When we’re handed one of life’s many hand grenades or we’re sentenced to a lifetime affliction, it can feel like an absolute curse with no upside. But strangely, life tends to hand us exactly what we need in the strangest packaging.

Whether you see it shortly after or not for several years until you look in the rearview, in a lot of cases the bigger the curse, the greater the blessing in the end, if you’re willing to see it.

In the fall of 2001, I was all of 17 years old — the same month as 9/11 — and was stranded on the living room couch with a strange health condition that was difficult for doctors to pinpoint. At first, they thought it was prostate cancer, an odd diagnosis for a kid in high school, but after an investigatory operation, they finally narrowed it down to a strange and lesser-known bladder disease.

I bring this up because I remember waking up in my hospital room to my mother crying, clearly upset that her baby boy was going through some tough adult stuff. The doctor proceeded to lay out my new acidic-free diet — basically chicken, white sauce and pear juice for two years — that seemed like the worst punishment for a kid who loved his school cafeteria menu of Cherry Coke, pizza and breadsticks every day. Chicken quickly became my least favorite thing in the world and the lack of red sauce on everything made me pine for a life I’d barely known. It seemed like hell.

The Blessing in Every Curse

What was a bit wild and unexpected was that I didn’t appreciate my situation until I was well into my 20s.

Had I not gone through that seemingly terrible scenario, I would never have gotten my act together when it came to making my own meals. When you’re tall and skinny with the highest metabolism around — I still don’t have an ass to speak of — people tend to think you can eat like an irresponsible prick and never see negative results.

But by the time I was 25, I had long graduated that plain Jane, flavorless diet and moved into exciting new realms of ‘hot sauce-glugging, whiskey-swashbuckling, beer-bonging, post-college salad-free’ days that landed my right back in the hornet’s nest of acidic regret, more or less the 2.0 of bladder disease. That on top of a steady cappuccino morning routine mixed with mounting stress and I was an absolute wreck. Again, I had to regroup and straightening myself out.

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Had it not been for that eye-opening experience, I wouldn’t have further my knowledge into what acidity does to the body, what constant carbs and carbonation can do to even the skinniest of young men and how to handle my stress and anger. Just because I was skinny at 25 didn’t mean I didn’t feel like hell.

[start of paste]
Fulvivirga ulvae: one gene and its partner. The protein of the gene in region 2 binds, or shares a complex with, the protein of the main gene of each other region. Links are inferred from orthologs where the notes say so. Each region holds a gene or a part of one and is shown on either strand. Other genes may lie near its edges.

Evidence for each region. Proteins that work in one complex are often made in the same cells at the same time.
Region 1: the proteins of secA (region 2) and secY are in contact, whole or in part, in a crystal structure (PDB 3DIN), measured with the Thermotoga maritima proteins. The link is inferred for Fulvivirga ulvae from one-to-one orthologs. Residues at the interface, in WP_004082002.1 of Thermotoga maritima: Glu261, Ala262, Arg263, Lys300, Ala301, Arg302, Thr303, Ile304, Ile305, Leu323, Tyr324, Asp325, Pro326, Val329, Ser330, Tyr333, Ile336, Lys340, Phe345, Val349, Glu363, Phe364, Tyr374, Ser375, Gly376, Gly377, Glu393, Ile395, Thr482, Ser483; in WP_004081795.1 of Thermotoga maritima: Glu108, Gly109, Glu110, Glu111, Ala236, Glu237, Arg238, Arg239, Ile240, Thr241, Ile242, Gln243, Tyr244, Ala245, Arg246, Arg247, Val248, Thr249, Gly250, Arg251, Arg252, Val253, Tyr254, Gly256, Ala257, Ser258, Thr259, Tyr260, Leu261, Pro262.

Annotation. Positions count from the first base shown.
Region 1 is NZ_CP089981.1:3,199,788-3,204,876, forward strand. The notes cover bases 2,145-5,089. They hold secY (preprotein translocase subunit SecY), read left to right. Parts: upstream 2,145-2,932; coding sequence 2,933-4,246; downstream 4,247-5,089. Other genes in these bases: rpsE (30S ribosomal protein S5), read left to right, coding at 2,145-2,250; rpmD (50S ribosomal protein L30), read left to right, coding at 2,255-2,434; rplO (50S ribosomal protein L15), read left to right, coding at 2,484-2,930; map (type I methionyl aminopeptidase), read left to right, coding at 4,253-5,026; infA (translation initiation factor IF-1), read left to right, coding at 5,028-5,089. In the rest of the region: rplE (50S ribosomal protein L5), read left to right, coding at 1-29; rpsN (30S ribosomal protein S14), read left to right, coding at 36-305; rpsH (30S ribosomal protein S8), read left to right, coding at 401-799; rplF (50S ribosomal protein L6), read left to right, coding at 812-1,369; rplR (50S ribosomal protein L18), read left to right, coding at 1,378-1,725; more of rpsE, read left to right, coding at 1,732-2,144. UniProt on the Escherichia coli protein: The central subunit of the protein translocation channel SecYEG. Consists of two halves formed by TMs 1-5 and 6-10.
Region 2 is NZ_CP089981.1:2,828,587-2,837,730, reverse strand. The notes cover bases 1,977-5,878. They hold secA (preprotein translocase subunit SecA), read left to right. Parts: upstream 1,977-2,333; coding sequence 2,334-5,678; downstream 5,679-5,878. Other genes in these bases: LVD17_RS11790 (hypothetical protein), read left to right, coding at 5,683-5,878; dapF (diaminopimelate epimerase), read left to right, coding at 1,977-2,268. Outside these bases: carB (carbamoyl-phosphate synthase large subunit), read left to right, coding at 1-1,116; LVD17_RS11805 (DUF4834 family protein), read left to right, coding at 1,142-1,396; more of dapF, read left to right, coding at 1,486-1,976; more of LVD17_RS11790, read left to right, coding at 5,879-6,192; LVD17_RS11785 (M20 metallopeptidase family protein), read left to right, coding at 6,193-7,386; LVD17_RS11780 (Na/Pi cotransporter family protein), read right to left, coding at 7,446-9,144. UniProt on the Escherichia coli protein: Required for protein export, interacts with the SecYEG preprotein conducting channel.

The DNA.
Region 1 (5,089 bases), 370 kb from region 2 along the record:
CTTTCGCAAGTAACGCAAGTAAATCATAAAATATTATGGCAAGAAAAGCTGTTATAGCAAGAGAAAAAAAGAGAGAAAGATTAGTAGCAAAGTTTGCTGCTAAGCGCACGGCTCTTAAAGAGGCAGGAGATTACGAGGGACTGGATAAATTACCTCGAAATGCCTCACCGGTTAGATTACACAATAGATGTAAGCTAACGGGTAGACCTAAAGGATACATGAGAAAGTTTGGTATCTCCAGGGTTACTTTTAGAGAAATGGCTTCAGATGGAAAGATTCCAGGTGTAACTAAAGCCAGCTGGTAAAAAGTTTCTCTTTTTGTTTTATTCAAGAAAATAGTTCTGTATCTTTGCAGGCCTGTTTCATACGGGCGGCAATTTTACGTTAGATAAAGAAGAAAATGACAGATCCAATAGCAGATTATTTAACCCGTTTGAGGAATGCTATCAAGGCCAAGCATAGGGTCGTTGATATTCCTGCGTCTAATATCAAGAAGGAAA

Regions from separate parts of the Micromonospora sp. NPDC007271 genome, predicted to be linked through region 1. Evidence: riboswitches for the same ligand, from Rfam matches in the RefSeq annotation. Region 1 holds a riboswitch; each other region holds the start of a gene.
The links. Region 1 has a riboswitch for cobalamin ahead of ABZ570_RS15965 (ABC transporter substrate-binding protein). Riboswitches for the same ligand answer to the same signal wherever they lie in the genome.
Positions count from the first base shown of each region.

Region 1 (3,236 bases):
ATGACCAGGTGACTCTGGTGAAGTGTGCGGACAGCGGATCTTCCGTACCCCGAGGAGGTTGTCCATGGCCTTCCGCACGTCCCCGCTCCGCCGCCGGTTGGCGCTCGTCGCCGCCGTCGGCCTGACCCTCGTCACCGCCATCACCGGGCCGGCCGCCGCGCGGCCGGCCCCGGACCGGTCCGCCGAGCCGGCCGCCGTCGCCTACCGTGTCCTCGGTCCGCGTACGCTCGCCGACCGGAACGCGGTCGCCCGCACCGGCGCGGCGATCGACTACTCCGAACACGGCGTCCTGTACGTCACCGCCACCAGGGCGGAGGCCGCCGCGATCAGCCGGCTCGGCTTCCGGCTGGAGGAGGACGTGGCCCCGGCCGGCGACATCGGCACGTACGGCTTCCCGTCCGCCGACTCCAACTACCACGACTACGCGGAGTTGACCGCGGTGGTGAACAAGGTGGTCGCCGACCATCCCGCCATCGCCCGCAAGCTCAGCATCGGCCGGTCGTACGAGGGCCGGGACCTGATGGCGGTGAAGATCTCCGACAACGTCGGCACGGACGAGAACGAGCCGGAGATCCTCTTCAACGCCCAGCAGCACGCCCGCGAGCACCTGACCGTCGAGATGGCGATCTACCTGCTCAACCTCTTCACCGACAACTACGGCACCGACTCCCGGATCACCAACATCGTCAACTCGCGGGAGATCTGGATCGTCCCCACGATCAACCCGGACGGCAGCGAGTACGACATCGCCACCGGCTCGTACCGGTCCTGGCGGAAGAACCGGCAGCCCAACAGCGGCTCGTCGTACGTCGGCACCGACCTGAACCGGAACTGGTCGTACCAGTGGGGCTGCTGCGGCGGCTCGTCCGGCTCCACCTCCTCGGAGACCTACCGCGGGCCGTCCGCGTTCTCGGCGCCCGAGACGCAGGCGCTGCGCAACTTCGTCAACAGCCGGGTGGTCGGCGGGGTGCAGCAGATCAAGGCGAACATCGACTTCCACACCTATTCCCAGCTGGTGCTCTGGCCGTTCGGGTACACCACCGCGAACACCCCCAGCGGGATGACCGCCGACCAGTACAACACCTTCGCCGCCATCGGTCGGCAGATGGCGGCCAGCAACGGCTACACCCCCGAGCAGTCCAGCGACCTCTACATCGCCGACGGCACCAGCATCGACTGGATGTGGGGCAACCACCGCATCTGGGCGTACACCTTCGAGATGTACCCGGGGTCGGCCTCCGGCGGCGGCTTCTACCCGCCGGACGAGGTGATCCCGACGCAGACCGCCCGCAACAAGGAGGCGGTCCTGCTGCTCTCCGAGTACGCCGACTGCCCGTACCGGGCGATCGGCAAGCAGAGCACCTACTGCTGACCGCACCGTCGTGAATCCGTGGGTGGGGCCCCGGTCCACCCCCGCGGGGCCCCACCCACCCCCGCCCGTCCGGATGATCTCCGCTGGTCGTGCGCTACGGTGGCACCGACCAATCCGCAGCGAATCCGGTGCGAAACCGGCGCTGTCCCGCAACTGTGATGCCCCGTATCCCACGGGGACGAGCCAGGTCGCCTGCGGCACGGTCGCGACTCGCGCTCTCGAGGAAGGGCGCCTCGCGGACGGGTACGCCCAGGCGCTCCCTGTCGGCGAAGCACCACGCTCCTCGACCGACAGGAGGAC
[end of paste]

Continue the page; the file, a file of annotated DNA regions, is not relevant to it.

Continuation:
I got into yoga, started reading metaphysical and learned to cook clean and healthy. I was a better person because of the hardship. At 35, I’m happy to say I’m much healthier and happier than I was at 25.

Let Love Heal

We’ve all experienced loss, whether it’s related to someone we knew, someone we love or something we loved to do. But without loss, we wouldn’t have the blessing of understanding what matters most to us. And without having had those things in the first place, we’d be half the men we’ve come to be.

We have to learn to lead with love and live in it if we are to continue finding diamonds in the rough, otherwise, life may be a never-ending miserable experiment.

As you move through this life and get pelted by painful moments and heavy losses that feel like massive curses, hold onto hope that at some point — it might be tomorrow, it might be your last day on Earth — these “curses” will appear as important lessons that were crucial to moving us towards being better individuals. If we’re lucky, our inability to count our blessings will one day be our greatest affliction.

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Even just in the past three months, I herniated and tore a disc in my lower back while painting. The pain was so unbearable — imagine getting stabbed in the leg out of the blue throughout your day with no end in sight — that I, once again, wondered what I did to deserve such horror in my life. I struggled to work, and my mood and morale suffered extensively.

But after being down with no hope in the past, I was quicker to see the silver lining — I would never better my body, my posture, stretch and work out as often as I should if I had not been hit with such pain. I would be a crippled old man with a miserable end to his life. Yet another curse becomes a blessing in disguise.

All it takes is a little perspective.

What curse are you letting dominate your life that could really be sunrays stuck behind rainclouds? 

Cover: Prostudio-stock (Envato Elements)

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